Wildlife: Aside from the endangered mountain gorillas, eleven other primate species are found in the forest. These include chimpanzees, olive baboons, black-and-white colobus and l’Hoest monkeys. Elephants are present, but seldom seen. Bushbuck and several types of forest duikers can sometimes be spotted. The park has a very impressive bird and butterfly checklist.
Scenery: Bwindi is a pristine rainforest on the edge of the Albertine Rift Valley. The terrain is a string of ridges and valleys covered in very dense impenetrable forest.
Kibale Forest National Park
Kibale forest is the best place for chimpanzee tracking in Uganda. 13 species of primates are recorded in the park, which is the highest number in Uganda. Aside from chimps, several species can usually be found on the primate walks. Birds and butterflies are abundant.
Size: 795 km² / 307 mi²
Altitude: 1106-1619 m / 3629-5312 ft
Pros and Cons
✓ Very reliable chimpanzee tracking available
✓ Chimp habituation experience and night walks also available
✓ Excellent birding in the forest and wetland with knowledgeable guides
✓ Pristine forest
– Relatively high fees
Wildlife: Kibale is one of the best places in Africa to view many primate species. Visitors can expect to see five or six species in addition to chimpanzees. Diurnal species include vervet, red-tailed, l’Hoest and blue monkey, black-and-white colobus, olive baboon, red colobus and grey-cheeked mangabey. Other mammals including lion, elephant and buffalo are present, but rarely seen.
Scenery: Kibale supports a range of habitats over different altitude zones. The tropical forest on the Fort Portal plateau changes to savanna in the Albertine Valley floor in the south.
Murchison Falls National Park
Murchison Falls NP offers excellent wildlife viewing. Most big safari animals are easily seen, including 4 of the Big Five. The park is very scenic and is bisected by the Victoria Nile. Boat trips to the spectacular Murchison Falls are a highlight.
Size: 3840 km² / 1483 mi²
Altitude: 500-1292 m / 1650-4240 ft
Pros and Cons
✓ Top wildlife viewing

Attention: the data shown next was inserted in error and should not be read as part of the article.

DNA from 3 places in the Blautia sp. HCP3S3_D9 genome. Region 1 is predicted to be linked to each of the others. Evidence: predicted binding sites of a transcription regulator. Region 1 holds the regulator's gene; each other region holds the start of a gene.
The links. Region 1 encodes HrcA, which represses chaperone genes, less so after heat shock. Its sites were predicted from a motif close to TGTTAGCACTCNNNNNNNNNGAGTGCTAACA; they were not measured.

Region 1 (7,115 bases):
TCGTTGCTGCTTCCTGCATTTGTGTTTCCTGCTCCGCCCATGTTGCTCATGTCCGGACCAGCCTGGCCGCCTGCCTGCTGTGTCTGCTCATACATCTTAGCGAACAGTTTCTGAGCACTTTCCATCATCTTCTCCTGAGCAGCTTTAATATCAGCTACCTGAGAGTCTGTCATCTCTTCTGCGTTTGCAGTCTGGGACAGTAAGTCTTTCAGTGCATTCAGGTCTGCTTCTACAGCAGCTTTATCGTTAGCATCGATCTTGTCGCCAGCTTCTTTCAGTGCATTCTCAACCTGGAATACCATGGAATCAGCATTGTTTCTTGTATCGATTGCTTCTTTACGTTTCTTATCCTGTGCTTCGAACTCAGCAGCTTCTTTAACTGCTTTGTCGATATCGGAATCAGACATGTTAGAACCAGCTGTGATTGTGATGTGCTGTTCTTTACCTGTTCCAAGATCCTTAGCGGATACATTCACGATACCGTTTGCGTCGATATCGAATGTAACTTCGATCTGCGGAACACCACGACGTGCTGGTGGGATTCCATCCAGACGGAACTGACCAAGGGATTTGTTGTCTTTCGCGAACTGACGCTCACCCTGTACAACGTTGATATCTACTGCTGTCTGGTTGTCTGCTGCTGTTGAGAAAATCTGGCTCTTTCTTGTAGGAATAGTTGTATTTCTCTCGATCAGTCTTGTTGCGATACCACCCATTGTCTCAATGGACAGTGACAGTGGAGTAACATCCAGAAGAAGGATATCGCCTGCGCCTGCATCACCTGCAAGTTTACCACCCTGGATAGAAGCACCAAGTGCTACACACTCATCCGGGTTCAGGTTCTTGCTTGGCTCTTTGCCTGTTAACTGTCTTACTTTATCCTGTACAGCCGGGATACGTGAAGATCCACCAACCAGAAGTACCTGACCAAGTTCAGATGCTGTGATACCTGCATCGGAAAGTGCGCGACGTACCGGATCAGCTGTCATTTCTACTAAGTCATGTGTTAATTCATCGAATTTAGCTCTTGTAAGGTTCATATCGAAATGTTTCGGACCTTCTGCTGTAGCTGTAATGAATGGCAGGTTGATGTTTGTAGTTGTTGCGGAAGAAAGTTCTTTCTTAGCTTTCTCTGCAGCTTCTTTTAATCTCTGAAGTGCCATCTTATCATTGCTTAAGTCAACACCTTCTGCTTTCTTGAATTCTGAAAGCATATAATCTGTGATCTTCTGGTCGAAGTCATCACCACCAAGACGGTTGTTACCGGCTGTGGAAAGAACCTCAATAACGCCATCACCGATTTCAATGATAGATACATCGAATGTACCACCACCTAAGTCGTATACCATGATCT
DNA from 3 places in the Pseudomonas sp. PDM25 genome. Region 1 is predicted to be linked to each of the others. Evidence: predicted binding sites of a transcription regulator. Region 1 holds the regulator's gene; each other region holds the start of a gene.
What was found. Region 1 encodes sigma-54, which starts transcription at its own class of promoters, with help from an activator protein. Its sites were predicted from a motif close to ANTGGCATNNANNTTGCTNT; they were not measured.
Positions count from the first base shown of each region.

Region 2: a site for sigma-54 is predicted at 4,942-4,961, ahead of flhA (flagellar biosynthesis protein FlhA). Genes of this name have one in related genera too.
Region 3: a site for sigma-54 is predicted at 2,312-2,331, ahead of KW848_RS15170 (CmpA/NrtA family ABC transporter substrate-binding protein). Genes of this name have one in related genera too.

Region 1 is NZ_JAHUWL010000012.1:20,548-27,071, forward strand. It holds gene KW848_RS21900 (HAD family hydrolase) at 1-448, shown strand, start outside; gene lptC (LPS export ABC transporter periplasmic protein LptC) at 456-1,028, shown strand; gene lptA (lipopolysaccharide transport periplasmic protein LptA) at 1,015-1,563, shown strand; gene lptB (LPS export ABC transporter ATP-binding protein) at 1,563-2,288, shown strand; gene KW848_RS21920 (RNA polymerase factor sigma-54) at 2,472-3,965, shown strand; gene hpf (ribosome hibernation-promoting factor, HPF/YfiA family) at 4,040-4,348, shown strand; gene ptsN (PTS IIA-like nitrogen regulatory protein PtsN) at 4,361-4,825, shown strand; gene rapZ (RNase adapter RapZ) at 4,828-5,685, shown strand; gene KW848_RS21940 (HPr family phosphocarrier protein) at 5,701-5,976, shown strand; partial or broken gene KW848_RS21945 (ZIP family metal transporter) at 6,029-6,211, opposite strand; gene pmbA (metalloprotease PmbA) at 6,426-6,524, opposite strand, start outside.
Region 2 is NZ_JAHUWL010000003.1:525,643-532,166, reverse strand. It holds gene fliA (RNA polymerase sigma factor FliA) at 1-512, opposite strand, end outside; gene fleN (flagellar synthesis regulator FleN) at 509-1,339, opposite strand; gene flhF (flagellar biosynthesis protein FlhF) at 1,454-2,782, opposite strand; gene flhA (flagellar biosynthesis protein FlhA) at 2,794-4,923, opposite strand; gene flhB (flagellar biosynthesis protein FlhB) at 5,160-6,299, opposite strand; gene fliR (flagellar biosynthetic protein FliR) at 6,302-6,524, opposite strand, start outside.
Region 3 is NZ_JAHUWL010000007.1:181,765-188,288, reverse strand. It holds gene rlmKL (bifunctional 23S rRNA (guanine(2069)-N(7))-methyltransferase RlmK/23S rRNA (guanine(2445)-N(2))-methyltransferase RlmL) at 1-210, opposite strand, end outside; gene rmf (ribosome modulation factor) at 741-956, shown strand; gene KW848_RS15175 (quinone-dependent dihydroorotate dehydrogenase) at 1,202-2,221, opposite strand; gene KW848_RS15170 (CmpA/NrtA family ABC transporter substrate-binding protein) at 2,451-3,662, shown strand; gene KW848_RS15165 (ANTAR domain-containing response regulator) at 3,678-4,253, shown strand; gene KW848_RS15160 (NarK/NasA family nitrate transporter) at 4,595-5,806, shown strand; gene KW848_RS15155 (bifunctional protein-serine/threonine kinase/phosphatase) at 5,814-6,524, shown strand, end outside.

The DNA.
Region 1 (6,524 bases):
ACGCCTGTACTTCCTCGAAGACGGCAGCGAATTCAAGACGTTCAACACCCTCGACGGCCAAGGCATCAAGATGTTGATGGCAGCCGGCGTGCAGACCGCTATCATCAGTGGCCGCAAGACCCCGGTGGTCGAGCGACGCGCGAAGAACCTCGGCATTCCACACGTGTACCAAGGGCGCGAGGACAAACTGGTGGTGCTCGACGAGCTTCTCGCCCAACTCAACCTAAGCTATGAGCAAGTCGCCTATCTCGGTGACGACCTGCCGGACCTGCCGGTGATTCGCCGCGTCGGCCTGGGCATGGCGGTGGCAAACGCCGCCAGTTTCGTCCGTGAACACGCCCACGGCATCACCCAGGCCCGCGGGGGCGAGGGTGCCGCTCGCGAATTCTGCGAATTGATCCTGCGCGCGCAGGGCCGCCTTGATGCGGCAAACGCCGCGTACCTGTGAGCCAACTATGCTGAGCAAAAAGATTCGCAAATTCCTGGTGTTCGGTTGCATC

✓ Very scenic with the Nile River bisecting the park
✓ One of the few places to find the Shoebill stork
✓ Boat trip to the falls available
✓ Relatively remote and not crowded
– A long drive from Kampala and far away from the other parks
– Some roads may become impassible in the wet season
Murchison Falls: At Murchison Falls the Nile gets channeled through a narrow cleft in the Rift Valley escarpment. This is perhaps the most impressive waterfall in East Africa. Daily boat trips are conducted by the park authorities to the base of the falls.
Wildlife: The park has a very healthy wildlife population. Four of the Big Five can be seen, but rhinos are absent. Huge herds of elephants and buffalo are common and lions are easily spotted. Many antelopes can be seen including Jackson’s hartebeest, waterbuck and Uganda kob. Large herds of giraffe are a specialty, as Murchison Falls and Kidepo Valley are the only parks in Uganda where they can be seen. Similar is the case of the localized patas monkey. Chimps and several other primates can be tracked through the forests in the south of the greater Murchison Falls Conservation Area, including Budongo Forest Reserve.
Scenery: The park is bisected by the very scenic Victoria Nile. A boat trip takes you to the base of the Murchison Falls where you can see the Nile squeezing through a narrow gorge before dropping down into the “Devil’s Cauldron”. North of the river is a savannah habitat dominated by grassland dotted with borassus palms. South of the river the habitat changes to woodland with forest patches.
Queen Elizabeth National Park
Queen Elizabeth National Park is Uganda’s most popular savanna reserve. The variety of habitats include grassland savanna, forests, wetlands and lakes. This makes for a wide range of large mammals and primates. Four of the Big Five are present and regularly seen. Rhinos are absent.
Size: 1978 km² / 764 mi²
Altitude: 910-1350 m / 2986-4429 ft
Pros and Cons
✓ Top wildlife viewing
✓ Boat trips on Kazinga channel available
✓ Tree-climbing lions in the Ishasha sector
✓Excellent birding with 600 species recorded
✓Several accommodation options for different budgets
– A main road bisects the park and people live along the boundaries
– The Mweya peninsula area can get busy in high season